“Through the purchase of Vodafone in Japan, Softbank can now enter the mobile phone business quickly and fully,” said Softbank President Masayoshi Son, a charismatic businessman and graduate of University of California, Berkeley.

Meanwhile, Vodafone, the world’s largest mobile phone company by revenue, has faced tough competition from the two biggest mobile phone companies in Japan, NTT DoCoMo and KDDI Corp.

That competition was expected to intensify further in the fall, when consumers in Japan will be allowed to switch carriers without changing phone numbers.

Source: AP

Senators renew call for .xxx domains

Filed under: — Aviran Mordo

On Thursday, two Senate Democrats, Mark Pryor of Arkansas and Max Baucus of Montana, introduced a bill called the “Cyber Safety for Kids Act of 2006.” The 11-page measure would require the U.S. Department of Commerce to work with the Internet Corporation for Assigned Names and Numbers (ICANN), the nonprofit organization that oversees domain names, to develop plans for a domain name system that would house material deemed “harmful to minors.”

That material, according to the bill, includes any “communication,” image, article, recording or other “obscene” matter, including actual or simulated sexual acts and “lewd exhibition of the genitals or post-pubescent female breast.”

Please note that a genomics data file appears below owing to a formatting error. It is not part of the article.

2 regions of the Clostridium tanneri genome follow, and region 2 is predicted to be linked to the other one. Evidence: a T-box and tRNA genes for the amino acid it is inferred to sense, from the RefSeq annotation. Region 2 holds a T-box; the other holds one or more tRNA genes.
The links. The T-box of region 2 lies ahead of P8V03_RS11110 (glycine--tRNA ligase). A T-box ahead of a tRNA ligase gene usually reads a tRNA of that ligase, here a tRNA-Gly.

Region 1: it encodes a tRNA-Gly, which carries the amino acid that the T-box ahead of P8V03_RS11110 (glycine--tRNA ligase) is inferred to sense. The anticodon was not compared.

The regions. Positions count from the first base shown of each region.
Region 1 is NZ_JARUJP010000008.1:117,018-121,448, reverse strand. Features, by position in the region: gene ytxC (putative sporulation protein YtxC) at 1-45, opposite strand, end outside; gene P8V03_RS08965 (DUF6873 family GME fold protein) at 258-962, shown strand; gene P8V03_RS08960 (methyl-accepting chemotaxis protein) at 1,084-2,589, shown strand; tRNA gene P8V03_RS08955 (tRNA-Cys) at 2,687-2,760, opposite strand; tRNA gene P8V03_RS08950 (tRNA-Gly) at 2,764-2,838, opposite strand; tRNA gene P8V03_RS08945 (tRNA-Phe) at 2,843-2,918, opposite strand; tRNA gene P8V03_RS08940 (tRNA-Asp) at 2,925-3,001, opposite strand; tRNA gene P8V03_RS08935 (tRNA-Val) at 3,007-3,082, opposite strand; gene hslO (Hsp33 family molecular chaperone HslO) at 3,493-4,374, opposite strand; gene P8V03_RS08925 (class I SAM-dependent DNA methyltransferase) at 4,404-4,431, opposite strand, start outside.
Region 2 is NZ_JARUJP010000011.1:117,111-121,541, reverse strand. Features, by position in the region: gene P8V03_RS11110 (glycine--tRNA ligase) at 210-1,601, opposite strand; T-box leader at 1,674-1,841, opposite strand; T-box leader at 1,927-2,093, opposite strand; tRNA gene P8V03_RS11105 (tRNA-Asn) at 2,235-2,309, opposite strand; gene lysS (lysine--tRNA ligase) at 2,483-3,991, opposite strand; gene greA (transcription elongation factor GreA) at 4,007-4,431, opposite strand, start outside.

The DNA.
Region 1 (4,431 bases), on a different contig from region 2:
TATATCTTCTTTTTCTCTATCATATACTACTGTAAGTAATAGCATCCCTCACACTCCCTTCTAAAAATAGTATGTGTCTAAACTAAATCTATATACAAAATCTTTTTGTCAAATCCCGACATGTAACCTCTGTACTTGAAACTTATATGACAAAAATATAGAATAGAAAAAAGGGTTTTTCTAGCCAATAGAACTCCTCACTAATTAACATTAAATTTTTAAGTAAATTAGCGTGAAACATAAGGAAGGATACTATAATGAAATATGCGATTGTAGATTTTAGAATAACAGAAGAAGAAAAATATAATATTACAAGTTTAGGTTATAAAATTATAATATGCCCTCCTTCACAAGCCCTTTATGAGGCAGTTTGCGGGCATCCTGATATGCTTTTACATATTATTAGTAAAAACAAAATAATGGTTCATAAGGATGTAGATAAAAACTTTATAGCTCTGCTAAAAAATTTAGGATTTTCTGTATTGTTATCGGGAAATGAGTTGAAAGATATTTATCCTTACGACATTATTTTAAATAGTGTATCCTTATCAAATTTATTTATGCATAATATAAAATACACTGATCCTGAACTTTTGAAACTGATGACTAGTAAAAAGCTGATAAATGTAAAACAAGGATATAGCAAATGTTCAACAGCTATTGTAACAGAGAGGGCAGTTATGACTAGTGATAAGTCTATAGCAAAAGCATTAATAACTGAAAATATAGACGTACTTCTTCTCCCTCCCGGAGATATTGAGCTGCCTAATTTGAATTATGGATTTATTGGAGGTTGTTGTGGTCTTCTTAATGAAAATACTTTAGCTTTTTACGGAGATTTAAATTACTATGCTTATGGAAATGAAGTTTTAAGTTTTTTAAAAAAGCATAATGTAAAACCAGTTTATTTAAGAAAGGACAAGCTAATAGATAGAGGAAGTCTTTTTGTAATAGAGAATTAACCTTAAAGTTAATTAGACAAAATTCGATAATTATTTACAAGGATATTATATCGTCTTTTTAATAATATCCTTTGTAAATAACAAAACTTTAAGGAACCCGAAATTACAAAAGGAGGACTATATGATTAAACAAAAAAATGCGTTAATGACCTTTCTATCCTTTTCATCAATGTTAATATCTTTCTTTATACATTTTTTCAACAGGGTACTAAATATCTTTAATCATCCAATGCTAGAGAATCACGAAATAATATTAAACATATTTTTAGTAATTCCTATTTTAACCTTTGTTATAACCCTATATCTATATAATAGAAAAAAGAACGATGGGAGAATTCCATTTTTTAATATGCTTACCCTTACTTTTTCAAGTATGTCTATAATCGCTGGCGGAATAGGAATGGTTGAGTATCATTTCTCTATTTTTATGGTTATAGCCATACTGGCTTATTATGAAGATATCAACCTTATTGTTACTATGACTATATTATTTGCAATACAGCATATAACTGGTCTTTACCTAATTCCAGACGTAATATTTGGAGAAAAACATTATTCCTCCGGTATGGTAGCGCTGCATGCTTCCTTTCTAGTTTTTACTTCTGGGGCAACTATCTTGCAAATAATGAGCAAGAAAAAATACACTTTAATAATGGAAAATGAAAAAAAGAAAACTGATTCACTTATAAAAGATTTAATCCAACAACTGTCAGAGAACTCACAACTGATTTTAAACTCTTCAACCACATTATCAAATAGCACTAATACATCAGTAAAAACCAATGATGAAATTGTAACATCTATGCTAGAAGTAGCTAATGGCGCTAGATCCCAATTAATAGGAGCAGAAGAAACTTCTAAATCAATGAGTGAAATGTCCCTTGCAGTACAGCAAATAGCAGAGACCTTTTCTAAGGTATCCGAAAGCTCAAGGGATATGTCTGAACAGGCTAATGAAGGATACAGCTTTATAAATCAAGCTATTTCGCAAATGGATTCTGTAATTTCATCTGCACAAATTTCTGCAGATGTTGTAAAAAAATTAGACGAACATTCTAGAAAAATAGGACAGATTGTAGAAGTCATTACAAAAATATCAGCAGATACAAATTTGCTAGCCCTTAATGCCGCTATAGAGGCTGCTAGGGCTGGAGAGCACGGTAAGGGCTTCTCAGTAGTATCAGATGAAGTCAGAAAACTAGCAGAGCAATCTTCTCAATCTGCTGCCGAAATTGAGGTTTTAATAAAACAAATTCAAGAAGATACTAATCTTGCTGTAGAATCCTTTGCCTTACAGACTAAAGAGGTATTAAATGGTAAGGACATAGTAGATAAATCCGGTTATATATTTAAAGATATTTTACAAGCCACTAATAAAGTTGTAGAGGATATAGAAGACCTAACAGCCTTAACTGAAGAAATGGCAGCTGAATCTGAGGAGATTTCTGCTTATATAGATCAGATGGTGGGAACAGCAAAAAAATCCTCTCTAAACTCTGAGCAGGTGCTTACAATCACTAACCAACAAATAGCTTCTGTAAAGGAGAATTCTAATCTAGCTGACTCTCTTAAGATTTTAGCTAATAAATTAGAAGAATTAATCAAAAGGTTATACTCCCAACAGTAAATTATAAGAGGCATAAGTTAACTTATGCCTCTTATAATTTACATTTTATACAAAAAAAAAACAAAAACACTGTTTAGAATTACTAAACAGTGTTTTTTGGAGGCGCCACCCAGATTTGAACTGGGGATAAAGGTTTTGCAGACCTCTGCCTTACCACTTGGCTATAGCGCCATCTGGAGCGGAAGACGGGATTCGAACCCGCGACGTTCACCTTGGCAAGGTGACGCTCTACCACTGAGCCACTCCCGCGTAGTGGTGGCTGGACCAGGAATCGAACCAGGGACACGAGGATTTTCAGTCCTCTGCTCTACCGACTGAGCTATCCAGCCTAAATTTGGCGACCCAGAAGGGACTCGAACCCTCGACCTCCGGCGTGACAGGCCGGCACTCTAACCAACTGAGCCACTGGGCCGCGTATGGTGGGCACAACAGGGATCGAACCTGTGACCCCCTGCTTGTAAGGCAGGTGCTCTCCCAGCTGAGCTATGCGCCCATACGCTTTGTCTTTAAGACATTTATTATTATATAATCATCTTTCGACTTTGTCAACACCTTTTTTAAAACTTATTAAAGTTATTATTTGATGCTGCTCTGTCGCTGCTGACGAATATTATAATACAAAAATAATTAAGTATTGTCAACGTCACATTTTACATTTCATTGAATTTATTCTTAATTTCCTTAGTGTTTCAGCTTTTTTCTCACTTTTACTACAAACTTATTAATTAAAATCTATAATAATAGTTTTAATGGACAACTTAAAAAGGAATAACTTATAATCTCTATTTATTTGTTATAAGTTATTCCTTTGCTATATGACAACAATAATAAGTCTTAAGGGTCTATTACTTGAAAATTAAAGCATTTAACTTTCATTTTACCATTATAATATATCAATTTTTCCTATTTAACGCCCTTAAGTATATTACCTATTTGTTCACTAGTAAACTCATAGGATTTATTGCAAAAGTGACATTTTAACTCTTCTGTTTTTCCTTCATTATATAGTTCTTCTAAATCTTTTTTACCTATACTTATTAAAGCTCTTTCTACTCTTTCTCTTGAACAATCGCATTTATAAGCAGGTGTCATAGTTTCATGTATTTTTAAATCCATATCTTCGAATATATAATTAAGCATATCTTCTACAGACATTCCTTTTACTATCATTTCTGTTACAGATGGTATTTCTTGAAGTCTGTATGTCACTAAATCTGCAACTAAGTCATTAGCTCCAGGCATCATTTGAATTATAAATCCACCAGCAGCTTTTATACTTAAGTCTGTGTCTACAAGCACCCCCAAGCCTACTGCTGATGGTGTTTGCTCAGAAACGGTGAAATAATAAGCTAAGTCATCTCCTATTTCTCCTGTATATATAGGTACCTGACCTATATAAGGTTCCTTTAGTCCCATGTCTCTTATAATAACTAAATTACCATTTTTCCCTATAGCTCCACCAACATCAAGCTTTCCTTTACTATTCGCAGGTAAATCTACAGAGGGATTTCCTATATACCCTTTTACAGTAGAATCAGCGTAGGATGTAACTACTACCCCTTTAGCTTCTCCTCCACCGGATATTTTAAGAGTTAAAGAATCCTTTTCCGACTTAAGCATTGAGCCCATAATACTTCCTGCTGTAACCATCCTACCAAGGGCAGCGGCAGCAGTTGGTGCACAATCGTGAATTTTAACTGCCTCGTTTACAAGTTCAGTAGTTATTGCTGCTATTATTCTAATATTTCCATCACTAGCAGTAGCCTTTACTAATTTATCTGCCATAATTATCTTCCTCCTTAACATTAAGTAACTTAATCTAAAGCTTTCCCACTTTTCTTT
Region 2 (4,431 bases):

“By corralling pornography in its own domain, our bill provides parents with the ability to create a ‘do not enter zone’ for their kids,” Pryor said in a statement. He is also a sponsor of a legislative proposal to levy a 25 percent tax on Internet pornographers.

The bill suggests, but does not require, that .xxx serve as the domain name ending. Any commercial Internet site or online service that “has as its principal or primary business the making available of material that is harmful to minors” would be required to move its site to that domain. Failure to comply with those requirements would result in civil penalties as determined by the Commerce Department.

Source: News.com

Google Sees Microsoft As Primary Competitor

Filed under: — Aviran Mordo

Stung by recent criticism of the company’s actions in recent months, Google CEO Eric Schmidt held a roundtable lunch Thursday with a number of journalists in which he talked a lot about the company .